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Statues Vandalized in NYC Day of Rage

New York City, May 6, 2024. In what they called a “Day of Rage,” pro-Palestinian agitators defaced two of New York City’s finest public sculptures, the107th Infantry Memorial and the William Tecumseh Sherman memorial, both located in New York’s Central Park.

On that day anti-Israel militants gathered at Hunter College in New York City for a march meant to disrupt the Metropolitan Museum of Art’s annual fundraising Costume Ball, the Met Gala. The march was organized by the New York based anti-Israel group Within Our Lifetime (WOL).

I have to say, the angry mayhem in the streets was quite a surreal juxtaposition to the inane, self-absorbed, decadence of the Met Gala.

The pro-Hamas crowd of around 2,000 stormed down Fifth Avenue on their way to the Met. They blocked traffic at several points, and some two dozen were arrested by the New York Police Department. To prevent the mob from reaching the Met Gala the NYPD diverted it into Central Park and blocked the exit points. As night was falling the mob vandalized the sculptures.

At around 8 p.m. the first statue to be attacked was the 1926 bronze sculpture titled 107th Infantry Memorial, a work dedicated to the US soldiers who fought in WWI.

At the 107th Infantry Memorial the rabble climbed the statue to plaster it with dozens of stickers proclaiming “Free Palestine” and “Stop the Genocide.” A protester in keffiyeh climbed the statue with the intention of dangling a Palestinian flag on the sculpture—but was too hapless to figure out how. Others were not so inept.

This vandal spray painting “Gaza” over the memorial’s inscription, was later arrested by the NYPD on May 9, 2024. Photo: Screenshot from X video.

The granite pedestal supporting the statue was vandalized with spray paint. Using black spray paint someone graffitied “Gaza” over the artwork’s inscription. A young man using red paint also scrawled “Gaza” over the dedication. A young women wearing keffiyeh used a large permanent marker pen to daub “Free Palestine” on the granite.

To top things off, a young man in keffiyeh torched a US Flag while he stood in front of the statue. The mob chanted “Free, Free, Palestine!” while taking pictures of the burning American flag. Maybe the ruffians were ignorant of what the statue represented. Perhaps they knew, but couldn’t care less. Since the marauders were anti-American, either case isn’t surprising.

“107th Infantry Memorial.” Karl Illava. The statue on its pedestal. Photo: Brecht Bug / Creative Commons

The American sculptor Karl Illava (1889–1954) created the 107th Infantry Memorial. He was born in New Jersey as Karl Morningstar. He took the surname of Illava from his paternal Hungarian grandfather. At the age of sixteen Illava dedicated his life to art, and he studied under Gutzon Borglum, the American sculptor who created the Mount Rushmore National Memorial.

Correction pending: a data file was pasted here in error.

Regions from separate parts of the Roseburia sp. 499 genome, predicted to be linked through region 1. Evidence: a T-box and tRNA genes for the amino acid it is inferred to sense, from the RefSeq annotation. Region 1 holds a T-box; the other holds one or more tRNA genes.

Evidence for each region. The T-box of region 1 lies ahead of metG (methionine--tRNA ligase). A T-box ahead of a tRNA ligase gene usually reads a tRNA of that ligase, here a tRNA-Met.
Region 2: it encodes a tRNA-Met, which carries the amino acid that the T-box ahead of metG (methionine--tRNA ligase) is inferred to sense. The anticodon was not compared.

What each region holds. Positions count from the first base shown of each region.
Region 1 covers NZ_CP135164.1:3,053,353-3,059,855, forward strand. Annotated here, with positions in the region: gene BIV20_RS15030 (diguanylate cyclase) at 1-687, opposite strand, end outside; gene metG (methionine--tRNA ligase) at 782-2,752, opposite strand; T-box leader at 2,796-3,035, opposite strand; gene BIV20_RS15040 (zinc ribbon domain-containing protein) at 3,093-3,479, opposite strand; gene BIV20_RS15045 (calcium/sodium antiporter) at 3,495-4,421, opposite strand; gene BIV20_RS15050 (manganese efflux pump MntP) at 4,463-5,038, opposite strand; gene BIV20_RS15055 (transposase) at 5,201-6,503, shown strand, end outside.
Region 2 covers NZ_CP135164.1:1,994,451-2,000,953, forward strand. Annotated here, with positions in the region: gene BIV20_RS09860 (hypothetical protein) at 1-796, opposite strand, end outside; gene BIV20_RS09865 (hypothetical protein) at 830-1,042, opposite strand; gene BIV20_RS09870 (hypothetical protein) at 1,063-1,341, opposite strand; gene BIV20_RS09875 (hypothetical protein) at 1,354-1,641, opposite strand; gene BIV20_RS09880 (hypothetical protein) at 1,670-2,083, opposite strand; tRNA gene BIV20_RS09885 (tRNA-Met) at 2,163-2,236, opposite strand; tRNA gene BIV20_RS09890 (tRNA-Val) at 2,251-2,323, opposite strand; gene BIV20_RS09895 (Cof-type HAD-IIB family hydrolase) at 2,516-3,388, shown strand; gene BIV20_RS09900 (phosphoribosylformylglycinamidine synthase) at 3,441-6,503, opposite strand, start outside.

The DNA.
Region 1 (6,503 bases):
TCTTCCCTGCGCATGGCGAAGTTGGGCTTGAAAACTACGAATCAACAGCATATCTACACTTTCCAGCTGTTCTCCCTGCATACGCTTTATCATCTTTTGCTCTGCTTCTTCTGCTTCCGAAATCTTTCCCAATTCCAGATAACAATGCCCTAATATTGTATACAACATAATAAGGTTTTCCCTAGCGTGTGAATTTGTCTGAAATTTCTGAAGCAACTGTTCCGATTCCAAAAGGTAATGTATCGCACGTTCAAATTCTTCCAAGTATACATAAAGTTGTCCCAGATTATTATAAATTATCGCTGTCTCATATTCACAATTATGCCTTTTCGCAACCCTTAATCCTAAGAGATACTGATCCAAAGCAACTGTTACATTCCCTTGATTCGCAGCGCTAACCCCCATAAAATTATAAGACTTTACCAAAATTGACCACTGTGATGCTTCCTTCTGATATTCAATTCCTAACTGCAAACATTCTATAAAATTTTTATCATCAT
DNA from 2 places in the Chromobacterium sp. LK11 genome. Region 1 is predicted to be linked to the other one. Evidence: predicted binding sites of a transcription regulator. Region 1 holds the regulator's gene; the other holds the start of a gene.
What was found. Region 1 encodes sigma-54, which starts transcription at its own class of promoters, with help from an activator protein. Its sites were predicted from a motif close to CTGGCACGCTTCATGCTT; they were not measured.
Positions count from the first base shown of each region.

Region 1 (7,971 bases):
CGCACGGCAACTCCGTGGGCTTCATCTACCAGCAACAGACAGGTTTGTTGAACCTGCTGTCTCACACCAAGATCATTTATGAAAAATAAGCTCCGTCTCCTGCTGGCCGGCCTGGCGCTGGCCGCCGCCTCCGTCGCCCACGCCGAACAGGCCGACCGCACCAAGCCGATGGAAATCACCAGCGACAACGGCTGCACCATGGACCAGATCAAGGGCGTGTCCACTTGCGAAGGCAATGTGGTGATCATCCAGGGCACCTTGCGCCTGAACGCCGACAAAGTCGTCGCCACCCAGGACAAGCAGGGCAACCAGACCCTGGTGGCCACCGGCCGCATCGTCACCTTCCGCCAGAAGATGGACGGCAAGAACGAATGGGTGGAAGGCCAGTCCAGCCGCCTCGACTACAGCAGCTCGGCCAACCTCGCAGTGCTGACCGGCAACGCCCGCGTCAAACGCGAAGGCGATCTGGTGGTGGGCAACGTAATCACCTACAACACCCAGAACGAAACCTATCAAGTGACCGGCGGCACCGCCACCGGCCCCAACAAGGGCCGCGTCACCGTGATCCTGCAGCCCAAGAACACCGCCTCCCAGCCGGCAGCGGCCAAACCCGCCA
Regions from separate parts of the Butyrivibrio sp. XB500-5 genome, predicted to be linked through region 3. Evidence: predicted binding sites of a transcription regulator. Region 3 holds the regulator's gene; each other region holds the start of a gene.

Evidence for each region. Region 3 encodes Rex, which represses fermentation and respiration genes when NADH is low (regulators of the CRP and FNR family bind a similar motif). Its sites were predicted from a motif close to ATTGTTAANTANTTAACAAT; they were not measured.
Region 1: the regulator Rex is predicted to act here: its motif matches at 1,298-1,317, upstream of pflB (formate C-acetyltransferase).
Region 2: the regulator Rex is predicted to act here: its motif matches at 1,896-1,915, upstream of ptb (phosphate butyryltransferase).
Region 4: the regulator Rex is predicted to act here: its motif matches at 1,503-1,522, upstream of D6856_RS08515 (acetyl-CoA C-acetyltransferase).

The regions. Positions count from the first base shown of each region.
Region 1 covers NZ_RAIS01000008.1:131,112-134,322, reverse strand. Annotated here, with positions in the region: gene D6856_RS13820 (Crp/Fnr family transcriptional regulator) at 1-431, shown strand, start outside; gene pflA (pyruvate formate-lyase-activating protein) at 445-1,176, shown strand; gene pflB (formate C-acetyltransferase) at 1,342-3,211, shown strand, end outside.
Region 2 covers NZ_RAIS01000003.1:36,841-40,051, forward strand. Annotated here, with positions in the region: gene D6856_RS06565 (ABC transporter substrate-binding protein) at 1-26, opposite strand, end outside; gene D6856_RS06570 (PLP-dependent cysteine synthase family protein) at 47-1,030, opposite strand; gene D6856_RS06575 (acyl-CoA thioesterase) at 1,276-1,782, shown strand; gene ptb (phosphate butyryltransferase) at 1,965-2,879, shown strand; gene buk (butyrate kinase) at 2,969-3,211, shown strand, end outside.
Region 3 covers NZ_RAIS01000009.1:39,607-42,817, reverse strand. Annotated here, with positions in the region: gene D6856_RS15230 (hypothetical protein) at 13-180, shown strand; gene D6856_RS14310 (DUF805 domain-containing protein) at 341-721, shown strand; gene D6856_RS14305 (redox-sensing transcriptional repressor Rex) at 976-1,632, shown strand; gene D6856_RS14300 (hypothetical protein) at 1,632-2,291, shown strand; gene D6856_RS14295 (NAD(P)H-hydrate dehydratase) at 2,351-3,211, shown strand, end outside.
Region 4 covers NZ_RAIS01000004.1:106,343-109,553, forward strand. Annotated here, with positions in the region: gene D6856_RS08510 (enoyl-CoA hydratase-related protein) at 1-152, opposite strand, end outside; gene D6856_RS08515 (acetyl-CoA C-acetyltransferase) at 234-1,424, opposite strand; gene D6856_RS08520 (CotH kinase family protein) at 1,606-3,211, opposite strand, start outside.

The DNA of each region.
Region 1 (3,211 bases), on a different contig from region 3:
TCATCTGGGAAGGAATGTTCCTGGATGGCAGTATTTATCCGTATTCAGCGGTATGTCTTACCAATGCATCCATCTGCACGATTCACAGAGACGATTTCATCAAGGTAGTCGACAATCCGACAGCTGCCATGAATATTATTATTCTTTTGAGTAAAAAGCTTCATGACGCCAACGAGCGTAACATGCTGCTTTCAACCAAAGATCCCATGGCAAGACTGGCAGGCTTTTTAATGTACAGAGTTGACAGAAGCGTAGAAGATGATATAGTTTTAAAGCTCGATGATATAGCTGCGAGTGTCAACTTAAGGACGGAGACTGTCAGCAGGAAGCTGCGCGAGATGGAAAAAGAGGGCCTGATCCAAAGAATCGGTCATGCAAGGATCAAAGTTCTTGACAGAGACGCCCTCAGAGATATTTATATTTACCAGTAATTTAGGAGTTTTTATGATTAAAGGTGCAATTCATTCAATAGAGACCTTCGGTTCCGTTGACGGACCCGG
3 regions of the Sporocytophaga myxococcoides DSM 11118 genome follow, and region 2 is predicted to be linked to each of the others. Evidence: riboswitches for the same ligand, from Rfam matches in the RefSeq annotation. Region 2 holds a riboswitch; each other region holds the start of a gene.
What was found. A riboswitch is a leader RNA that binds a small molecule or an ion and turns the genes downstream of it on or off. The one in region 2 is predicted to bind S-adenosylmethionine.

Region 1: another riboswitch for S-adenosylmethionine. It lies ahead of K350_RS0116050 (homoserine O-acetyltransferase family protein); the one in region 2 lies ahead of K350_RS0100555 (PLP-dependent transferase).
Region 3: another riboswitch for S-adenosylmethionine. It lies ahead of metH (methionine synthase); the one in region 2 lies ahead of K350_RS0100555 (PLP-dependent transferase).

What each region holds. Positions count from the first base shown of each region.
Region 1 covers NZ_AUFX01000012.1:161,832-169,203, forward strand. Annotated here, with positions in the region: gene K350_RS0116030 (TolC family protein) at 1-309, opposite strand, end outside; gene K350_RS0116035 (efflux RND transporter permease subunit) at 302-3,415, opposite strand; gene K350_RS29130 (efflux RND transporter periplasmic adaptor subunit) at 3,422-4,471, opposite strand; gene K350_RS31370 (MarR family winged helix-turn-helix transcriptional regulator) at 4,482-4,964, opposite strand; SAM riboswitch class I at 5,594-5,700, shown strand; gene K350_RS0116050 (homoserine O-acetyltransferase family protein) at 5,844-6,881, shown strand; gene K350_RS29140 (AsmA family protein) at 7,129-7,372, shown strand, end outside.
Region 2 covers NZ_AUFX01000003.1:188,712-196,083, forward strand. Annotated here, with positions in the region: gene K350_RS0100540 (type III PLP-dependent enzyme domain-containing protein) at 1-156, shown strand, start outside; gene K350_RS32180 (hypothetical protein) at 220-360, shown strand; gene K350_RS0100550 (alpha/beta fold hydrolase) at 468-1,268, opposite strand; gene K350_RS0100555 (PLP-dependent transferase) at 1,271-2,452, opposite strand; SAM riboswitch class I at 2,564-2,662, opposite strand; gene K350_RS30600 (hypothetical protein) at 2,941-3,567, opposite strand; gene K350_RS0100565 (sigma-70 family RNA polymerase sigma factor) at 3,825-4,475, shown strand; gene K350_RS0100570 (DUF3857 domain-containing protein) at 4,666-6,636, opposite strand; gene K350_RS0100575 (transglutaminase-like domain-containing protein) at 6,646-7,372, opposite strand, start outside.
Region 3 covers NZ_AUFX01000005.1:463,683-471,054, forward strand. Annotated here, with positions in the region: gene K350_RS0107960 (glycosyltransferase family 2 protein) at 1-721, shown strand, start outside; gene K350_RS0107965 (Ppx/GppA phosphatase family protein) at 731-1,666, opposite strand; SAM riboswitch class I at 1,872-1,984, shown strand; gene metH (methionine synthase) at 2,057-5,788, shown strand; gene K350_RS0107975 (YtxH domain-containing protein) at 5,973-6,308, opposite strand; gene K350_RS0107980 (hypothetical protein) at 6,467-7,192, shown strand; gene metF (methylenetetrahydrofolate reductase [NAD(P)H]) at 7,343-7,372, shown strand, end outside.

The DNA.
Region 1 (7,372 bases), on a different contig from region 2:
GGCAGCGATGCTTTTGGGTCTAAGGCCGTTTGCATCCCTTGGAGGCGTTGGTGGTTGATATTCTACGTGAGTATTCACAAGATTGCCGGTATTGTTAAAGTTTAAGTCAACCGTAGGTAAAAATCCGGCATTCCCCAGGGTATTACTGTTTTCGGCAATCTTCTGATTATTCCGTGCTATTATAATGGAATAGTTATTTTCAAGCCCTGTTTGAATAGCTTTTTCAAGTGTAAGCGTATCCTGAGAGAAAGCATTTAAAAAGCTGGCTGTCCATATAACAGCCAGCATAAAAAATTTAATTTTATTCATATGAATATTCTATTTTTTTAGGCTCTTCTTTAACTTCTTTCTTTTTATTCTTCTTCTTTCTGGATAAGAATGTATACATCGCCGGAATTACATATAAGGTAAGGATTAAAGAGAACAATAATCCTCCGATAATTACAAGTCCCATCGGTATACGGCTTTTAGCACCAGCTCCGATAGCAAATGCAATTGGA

Karl Illava’s bronze statue depicts seven US soldiers from the 107th Infantry Regiment of the Army National Guard of New York. Formerly known as the 7th New York Infantry, the Regiment was strengthened and given the 107th designation. In 1917 the 107th was drafted into federal service, and in 1918 it was shipped out to France were the regiment fought the German Army in the Ypres-Lys and Somme Offensive campaigns.

Karl Illava working on the plaster model of the “107th Infantry Memorial” before it was cast in bronze. Photographer unknown. Circa 1926.

When the 107th marched off to war in France in 1918, the young artist Karl Illava was among them; he rose to the rank of Sargent Major while in combat. After his return home, in 1926 the 107th Memorial Committee commissioned Illava to create a commemorative bronze statue for the regiment—the sculpture in Central Park was the result.

Having had a face to face look at the horrors of war, Illava’s artwork pulls no punches. It depicts the men on the Western Front who underwent trench warfare and merciless hand to hand combat. Three stoic looking soldiers are centered in the sculpture’s somewhat triangular composition. The leading soldier has lost his steel helmet as the trio rushes into battle clutching their M1917 Enfield battle rifles readied with fixed bayonets.

“107th Infantry Memorial” (detail). Karl Illava. Bronze statue. Photo: Brecht Bug / Creative Commons

To the left and right of the central trio, soldiers tend to wounded warriors. At right, one Doughboy helps a soldier whose head is wrapped in gauze. At left an infantryman holds onto a dying compatriot. Each soldier wears a bag around his neck containing a gas mask. The soldiers seem to be rising out of the fiery molten mass of war. Illava’s masterpiece is an emotive and powerful work that pays tribute to men who sacrificed their all.

Illava had his bronze statue cast in Italy. In preparation for its display in Central Park, it was anchored to a slab of bronze, which was then fixed upon a 25-foot-wide stepped pedestal built in the park to hold the sculpture. The pedestal was made of White granite from Jay, Maine, and was created by architects Rogers & Haneman. Chiseled into the granite pedestal is this inscription:

Seventh Regiment New York / One Hundred And Seventh United States Infantry / 1917 In Memoriam 1918.

The above dedication inscribed in granite, was the exact area where keffiyeh wearing know-nothings decided to spray paint.

Illava’s monument was unveiled and dedicated before a cheering crowd of thousands on Sept. 27, 1927. On May 6, 2024 pro-Palestine activists dishonored the 107th Infantry Regiment by vandalizing their monument and burning the flag of the United States.

I’m certain angels are blessing the men of the 107th… I know they’re scorning their foes.

Augustus Saint-Gaudens (third from left) with assistants in his New Hampshire studio. They pose with the plaster model of the “William Tecumseh Sherman” statue before it was cast in bronze. Photo: National Park Service.

The second statue to be vandalized by the pro-Hamas mob on May 6 was William Tecumseh Sherman. The statue commemorates the Commanding General of the Union Army during the Civil War. General Sherman carved a trail of total destruction through Confederate states, and the expression “War is Hell” is attributed to him.